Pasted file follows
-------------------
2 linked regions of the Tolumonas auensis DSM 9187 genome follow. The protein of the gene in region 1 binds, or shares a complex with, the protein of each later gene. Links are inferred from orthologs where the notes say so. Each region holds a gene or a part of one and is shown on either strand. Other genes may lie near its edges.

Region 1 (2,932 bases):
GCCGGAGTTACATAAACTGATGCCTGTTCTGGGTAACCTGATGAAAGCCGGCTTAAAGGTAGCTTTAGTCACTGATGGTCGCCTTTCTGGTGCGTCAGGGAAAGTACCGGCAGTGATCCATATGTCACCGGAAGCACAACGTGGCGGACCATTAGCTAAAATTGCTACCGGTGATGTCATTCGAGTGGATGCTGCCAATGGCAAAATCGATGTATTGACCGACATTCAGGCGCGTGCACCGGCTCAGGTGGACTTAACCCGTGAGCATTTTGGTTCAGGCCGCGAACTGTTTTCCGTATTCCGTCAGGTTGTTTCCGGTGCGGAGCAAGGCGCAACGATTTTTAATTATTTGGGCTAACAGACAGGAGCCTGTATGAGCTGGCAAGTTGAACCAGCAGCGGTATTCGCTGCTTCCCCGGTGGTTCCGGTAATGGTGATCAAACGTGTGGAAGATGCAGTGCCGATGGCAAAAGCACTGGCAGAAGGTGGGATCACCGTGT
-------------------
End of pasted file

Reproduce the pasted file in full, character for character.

2 linked regions of the Tolumonas auensis DSM 9187 genome follow. The protein of the gene in region 1 binds, or shares a complex with, the protein of each later gene. Links are inferred from orthologs where the notes say so. Each region holds a gene or a part of one and is shown on either strand. Other genes may lie near its edges.

Region 1 (2,932 bases):
GCCGGAGTTACATAAACTGATGCCTGTTCTGGGTAACCTGATGAAAGCCGGCTTAAAGGTAGCTTTAGTCACTGATGGTCGCCTTTCTGGTGCGTCAGGGAAAGTACCGGCAGTGATCCATATGTCACCGGAAGCACAACGTGGCGGACCATTAGCTAAAATTGCTACCGGTGATGTCATTCGAGTGGATGCTGCCAATGGCAAAATCGATGTATTGACCGACATTCAGGCGCGTGCACCGGCTCAGGTGGACTTAACCCGTGAGCATTTTGGTTCAGGCCGCGAACTGTTTTCCGTATTCCGTCAGGTTGTTTCCGGTGCGGAGCAAGGCGCAACGATTTTTAATTATTTGGGCTAACAGACAGGAGCCTGTATGAGCTGGCAAGTTGAACCAGCAGCGGTATTCGCTGCTTCCCCGGTGGTTCCGGTAATGGTGATCAAACGTGTGGAAGATGCAGTGCCGATGGCAAAAGCACTGGCAGAAGGTGGGATCACCGTGT